I remember when I picked up Edgar Cayce’s biography, “There is a River” and was absolutely loving it. I found such an inspiring synthesis of so many difference ideas that I had explored in my years of spiritual seeking. But then I came across reincarnation and took pause. I wasn’t born into a belief in reincarnation and in the time when I was reading the book, Shirley MacClaine was being lampooned in the national media for her book “Out on a Limb” and her belief in reincarnation. I realized that I thought I would also be marginalized if I believed in reincarnation. But as I thought more about it, I wanted to look at why so many religions include the belief in reincarnation. What does the belief offer? First of all, if we are going to entertain a belief in God, we want to believe that God is somehow fair and just. If we look at life in the world today, it seems anything but just or fair. For example, I have hardly ever missed a meal. But as a child, my parents took me across the world. I remember as a boy of 6 or 7, seeing a beggar somewhere in North Africa. What stood out for me was how his eyes were moving. As I looked closer, I saw that he had flies crawling over his eyes! That memory has stayed with me since and has taught me that there is real poverty and suffering in the world. How can life be fair if I am in my privileged life in the United Sates and there are those who are so poor and handicapped? Reincarnation offers the possibility that we have multiple turns in life and that we get to experience the gamut of life possibilities – races, genders, social standing and all the other diaspora. That can seem to make life seem more fair.
The other belief I had in my upbringing as a Christian was that I had an eternal soul and that my soul would live on after my physical death. Well then, what does the soul do after death and where was it before birth? Reincarnation offers some possible answers to those questions. So slowly, though more and more exploration of the Cayce work, I came to believe in the doctrine of reincarnation and have come so far as to become both a practitioner and teacher of past life regression. Continue reading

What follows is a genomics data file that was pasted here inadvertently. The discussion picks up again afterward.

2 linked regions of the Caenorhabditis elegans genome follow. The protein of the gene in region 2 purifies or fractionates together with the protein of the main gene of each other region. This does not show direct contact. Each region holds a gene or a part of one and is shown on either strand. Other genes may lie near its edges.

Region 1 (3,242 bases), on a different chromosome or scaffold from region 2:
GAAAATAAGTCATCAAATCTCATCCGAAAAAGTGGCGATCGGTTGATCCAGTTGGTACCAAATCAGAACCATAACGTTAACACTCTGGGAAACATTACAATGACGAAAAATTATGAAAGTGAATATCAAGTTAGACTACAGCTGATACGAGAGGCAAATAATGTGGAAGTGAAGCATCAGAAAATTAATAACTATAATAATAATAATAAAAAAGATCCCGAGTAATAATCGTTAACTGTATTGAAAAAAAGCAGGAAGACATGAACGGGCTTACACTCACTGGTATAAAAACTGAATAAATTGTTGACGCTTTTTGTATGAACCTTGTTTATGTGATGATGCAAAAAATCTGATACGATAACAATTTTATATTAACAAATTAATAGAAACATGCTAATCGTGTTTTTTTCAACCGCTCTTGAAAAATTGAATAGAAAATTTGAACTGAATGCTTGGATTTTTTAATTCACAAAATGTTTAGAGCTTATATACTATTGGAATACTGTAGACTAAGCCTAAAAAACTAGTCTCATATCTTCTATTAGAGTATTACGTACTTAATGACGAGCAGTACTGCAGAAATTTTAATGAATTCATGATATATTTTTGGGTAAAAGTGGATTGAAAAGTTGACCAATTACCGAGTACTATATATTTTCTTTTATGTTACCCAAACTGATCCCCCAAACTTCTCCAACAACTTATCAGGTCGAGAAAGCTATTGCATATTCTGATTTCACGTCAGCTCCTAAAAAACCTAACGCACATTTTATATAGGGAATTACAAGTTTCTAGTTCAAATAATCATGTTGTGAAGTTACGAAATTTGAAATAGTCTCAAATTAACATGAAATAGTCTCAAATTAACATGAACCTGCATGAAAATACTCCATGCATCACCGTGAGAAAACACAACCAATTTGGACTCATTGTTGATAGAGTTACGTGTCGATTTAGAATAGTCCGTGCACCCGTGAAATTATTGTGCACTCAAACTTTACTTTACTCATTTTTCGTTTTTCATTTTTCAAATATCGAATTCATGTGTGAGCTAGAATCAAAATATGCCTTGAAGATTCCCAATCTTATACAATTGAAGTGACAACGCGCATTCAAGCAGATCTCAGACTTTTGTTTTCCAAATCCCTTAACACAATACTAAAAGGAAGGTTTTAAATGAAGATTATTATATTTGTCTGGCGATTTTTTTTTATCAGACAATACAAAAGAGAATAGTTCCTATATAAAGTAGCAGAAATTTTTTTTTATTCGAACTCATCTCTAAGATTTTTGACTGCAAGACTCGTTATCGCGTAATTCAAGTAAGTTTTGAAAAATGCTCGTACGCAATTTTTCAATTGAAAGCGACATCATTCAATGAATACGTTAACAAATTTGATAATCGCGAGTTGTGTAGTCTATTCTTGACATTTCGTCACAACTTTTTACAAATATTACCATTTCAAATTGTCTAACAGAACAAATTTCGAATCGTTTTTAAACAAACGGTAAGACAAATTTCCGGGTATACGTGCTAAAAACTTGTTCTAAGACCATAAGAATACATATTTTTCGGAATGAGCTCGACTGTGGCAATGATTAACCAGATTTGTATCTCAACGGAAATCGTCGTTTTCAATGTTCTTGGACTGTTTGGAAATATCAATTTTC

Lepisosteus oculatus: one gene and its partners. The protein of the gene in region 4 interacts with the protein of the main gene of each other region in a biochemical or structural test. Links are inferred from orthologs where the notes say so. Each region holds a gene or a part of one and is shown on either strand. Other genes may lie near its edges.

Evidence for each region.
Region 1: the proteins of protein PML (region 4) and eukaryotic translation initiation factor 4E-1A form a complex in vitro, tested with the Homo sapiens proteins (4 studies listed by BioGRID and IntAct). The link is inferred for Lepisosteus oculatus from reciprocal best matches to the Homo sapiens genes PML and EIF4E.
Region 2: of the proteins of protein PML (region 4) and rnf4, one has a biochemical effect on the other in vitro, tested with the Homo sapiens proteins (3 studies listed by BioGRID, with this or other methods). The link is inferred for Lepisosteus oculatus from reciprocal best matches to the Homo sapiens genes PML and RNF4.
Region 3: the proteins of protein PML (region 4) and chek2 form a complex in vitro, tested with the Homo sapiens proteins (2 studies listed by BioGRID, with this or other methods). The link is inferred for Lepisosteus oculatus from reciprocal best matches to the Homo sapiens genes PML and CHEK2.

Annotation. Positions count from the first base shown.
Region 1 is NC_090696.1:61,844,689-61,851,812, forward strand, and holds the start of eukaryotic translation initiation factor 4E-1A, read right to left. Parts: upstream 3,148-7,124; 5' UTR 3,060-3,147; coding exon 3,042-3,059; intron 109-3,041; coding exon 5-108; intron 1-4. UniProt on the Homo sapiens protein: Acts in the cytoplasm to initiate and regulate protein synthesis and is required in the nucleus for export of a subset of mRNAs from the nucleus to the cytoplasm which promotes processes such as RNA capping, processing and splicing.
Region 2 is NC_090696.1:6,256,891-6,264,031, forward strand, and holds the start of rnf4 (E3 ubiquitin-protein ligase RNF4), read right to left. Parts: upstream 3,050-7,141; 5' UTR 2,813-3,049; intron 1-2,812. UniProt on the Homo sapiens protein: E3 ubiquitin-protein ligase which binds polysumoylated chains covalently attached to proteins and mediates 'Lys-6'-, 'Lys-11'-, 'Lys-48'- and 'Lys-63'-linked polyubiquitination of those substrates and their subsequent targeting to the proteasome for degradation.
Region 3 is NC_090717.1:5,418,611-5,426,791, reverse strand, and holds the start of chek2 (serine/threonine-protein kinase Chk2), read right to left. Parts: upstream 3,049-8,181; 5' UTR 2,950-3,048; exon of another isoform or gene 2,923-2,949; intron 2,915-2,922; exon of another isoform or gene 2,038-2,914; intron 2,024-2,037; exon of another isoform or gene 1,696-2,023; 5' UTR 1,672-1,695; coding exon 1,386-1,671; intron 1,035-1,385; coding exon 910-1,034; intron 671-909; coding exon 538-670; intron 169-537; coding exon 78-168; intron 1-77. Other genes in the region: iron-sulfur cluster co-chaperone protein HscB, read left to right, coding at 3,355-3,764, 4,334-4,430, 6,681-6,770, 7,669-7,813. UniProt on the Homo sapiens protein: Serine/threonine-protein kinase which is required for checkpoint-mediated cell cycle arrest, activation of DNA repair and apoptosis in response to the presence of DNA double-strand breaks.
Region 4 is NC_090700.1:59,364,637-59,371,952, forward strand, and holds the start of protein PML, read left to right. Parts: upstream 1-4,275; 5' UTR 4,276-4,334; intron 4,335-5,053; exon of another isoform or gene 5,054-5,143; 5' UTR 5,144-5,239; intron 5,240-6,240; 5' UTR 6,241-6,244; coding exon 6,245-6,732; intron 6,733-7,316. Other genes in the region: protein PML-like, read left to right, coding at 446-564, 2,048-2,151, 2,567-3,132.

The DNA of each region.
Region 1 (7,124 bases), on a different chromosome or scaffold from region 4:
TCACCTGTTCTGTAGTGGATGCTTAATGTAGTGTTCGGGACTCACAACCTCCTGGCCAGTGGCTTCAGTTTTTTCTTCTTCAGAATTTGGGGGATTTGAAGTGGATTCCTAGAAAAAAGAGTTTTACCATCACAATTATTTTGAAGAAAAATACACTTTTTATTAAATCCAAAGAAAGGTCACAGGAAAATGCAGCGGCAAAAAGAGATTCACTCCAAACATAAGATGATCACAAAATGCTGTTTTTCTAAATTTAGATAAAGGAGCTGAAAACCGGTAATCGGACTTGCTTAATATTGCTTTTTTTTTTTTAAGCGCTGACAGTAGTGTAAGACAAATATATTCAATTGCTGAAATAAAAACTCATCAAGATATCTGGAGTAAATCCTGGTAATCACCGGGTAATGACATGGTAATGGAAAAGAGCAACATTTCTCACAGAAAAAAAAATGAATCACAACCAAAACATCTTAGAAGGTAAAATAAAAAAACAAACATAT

I usually tell my clients that if they hang in with me for a year, they’ll notice I have some basic themes that I repeat. A year might be long just enough to learn what I have to offer. 🙂 One of those themes is about family being familiar. Of course, it seems quite evident that our family should be familiar. The word familiar is derivative from the word family. They share the same root. This becomes a theme in therapy because of the differences in our families and what exactly we become “familiar”/comfortable with. If we grow up in a healthy loving family, then that is what becomes familiar/comfortable to us. If we see our parents enjoy each others company, laugh and smile together, then we get familiar with that. Basically, whatever we see our parents doing, we figure is what adults in couples do, and that is what “love” is. So if we are exposed to a healthy family environment, then we get familiar and comfortable with healthy.
But if our family life was less that healthy then we get familiar with something else. If there was arguing, stress, fighting, disharmony and worse, then that is what we get familiar with. In an odd sense, that is what we get comfortable with. Again, whatever our parents do, on some level we incorporate that as what adults do when they form couples. Whatever they do must be “love”. So if they argue and fight, we, on some level, take that in as what “love” is.
In my practice, people come in sick over how they are repeating their family dynamics now as an adult. “I’m becoming my mother” or “I’ve become my father” or “I’m in the same crazy relationship I grew up in!”. I try and help them see that they have gotten familiar/comfortable with unhealthy patterns from their childhood. As I go back over their relationship history, they will often tell me about a relationship that just didn’t “feel right”, it was “weird” and as they talk more, it becomes clear that the relationship was healthy and thus “unfamiliar”/uncomfortable and they just didn’t know what to do with it.